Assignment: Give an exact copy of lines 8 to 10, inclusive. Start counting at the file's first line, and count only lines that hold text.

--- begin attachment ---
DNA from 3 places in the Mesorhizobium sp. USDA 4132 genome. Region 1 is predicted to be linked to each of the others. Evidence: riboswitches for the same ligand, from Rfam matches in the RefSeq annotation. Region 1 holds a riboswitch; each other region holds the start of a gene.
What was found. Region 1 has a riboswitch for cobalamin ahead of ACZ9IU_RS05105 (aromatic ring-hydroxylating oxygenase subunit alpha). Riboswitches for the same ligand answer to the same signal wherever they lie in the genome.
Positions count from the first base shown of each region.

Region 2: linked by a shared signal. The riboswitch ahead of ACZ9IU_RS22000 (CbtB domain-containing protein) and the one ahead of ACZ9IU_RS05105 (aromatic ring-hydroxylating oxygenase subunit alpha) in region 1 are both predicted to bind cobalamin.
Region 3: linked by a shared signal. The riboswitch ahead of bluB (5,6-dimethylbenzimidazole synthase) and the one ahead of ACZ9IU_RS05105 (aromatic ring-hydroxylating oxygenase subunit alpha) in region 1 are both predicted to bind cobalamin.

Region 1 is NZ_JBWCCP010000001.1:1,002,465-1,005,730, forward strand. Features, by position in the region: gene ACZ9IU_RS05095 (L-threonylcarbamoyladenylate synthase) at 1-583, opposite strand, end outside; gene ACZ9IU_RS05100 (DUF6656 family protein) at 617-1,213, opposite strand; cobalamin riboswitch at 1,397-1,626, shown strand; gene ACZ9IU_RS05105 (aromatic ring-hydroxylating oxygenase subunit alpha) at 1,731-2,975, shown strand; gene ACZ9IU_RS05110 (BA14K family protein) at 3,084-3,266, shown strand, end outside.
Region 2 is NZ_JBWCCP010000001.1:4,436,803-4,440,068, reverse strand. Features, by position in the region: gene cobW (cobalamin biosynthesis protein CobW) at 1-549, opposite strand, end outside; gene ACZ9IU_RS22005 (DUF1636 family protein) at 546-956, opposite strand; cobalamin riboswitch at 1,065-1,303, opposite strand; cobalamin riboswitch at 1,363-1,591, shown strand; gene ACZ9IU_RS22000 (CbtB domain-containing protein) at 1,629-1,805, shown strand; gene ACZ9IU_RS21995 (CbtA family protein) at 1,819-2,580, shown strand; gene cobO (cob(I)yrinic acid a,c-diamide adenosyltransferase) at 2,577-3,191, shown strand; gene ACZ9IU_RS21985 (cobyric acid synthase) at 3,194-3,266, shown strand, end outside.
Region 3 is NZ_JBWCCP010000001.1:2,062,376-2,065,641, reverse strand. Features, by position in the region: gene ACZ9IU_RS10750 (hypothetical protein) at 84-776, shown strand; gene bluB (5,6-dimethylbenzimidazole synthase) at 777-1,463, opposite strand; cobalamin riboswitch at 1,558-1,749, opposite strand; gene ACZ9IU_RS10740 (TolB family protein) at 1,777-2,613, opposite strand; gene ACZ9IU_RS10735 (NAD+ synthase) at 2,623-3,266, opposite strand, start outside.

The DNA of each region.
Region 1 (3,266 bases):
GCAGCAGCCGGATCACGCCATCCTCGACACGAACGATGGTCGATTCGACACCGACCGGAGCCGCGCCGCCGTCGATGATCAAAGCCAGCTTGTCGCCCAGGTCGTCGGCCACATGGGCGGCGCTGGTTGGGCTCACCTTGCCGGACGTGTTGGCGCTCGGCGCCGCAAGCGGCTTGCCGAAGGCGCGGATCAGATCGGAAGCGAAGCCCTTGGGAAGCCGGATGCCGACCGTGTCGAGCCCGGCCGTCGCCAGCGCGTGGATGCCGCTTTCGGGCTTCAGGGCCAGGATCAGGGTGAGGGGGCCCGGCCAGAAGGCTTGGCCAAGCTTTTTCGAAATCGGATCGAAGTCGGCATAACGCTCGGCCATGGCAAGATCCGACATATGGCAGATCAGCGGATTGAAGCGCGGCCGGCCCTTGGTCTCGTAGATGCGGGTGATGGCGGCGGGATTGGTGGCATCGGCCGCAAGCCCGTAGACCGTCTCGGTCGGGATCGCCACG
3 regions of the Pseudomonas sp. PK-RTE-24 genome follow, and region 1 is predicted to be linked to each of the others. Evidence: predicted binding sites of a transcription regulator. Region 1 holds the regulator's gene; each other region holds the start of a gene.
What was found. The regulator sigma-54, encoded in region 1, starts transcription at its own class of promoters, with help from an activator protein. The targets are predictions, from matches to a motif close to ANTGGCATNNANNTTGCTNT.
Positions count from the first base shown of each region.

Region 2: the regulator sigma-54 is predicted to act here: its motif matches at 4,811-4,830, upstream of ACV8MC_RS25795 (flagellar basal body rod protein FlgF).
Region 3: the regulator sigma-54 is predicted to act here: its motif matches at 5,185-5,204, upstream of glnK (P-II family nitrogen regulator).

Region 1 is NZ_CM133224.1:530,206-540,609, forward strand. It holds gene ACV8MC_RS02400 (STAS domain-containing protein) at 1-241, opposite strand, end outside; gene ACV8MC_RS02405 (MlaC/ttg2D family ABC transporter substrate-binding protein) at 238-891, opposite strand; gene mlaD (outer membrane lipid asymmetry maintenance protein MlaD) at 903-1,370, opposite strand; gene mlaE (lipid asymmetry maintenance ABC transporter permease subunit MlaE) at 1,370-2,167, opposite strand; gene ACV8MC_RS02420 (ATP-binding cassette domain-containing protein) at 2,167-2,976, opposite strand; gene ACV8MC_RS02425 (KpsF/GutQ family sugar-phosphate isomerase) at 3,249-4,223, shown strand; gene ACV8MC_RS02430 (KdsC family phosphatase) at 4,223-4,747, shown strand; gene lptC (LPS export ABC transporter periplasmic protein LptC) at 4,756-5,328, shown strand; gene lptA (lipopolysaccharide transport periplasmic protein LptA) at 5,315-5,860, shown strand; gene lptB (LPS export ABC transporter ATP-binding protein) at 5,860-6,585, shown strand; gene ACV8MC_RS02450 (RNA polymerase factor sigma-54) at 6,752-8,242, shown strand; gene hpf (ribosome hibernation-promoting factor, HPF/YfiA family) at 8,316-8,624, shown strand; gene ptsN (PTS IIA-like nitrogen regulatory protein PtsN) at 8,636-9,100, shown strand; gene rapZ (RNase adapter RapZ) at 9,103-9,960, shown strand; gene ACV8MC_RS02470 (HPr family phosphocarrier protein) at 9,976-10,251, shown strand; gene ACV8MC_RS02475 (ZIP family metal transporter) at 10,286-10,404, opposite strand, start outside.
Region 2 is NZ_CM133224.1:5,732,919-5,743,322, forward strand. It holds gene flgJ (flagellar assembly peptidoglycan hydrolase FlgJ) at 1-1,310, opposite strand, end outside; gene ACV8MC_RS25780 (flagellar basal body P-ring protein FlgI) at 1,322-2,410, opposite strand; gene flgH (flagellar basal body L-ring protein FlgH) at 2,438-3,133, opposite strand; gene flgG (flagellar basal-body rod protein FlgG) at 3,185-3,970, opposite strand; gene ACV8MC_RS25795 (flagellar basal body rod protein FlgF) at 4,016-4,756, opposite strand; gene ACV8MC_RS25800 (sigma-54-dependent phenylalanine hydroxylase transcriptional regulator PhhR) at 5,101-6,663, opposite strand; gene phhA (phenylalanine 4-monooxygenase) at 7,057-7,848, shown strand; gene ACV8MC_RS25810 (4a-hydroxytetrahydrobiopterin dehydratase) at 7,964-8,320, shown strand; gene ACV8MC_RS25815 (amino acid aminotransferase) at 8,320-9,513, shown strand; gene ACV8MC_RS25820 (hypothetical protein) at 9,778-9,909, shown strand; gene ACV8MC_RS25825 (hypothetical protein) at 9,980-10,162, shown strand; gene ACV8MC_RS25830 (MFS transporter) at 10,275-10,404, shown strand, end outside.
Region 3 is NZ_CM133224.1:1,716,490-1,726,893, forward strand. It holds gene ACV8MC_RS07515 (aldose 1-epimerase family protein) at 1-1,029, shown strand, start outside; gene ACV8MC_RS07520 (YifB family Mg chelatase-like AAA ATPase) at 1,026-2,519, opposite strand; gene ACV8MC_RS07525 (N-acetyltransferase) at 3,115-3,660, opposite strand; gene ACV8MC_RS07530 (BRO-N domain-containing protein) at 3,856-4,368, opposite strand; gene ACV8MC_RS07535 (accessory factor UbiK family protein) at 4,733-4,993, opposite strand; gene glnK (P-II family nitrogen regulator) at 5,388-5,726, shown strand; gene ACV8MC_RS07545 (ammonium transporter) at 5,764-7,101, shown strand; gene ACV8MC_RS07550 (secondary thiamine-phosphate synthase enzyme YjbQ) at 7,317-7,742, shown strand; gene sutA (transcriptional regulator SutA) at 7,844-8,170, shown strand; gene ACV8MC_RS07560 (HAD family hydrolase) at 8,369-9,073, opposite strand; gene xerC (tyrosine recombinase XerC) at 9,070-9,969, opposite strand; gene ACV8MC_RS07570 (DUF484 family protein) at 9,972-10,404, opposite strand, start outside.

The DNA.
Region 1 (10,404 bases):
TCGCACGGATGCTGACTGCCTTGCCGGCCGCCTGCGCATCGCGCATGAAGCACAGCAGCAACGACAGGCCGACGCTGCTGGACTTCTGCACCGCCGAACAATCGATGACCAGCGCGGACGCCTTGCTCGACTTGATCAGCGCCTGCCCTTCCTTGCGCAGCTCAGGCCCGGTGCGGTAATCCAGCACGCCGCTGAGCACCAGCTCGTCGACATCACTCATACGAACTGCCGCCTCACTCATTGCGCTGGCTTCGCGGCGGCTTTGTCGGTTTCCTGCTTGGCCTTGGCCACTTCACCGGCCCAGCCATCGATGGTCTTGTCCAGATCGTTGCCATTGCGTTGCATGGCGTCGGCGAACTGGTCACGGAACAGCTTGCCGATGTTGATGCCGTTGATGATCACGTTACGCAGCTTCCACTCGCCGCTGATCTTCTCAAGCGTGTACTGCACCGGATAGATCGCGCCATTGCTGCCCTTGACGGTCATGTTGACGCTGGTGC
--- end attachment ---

Region 3 is NZ_JBWCCP010000001.1:2,062,376-2,065,641, reverse strand. Features, by position in the region: gene ACZ9IU_RS10750 (hypothetical protein) at 84-776, shown strand; gene bluB (5,6-dimethylbenzimidazole synthase) at 777-1,463, opposite strand; cobalamin riboswitch at 1,558-1,749, opposite strand; gene ACZ9IU_RS10740 (TolB family protein) at 1,777-2,613, opposite strand; gene ACZ9IU_RS10735 (NAD+ synthase) at 2,623-3,266, opposite strand, start outside.

The DNA of each region.
Region 1 (3,266 bases):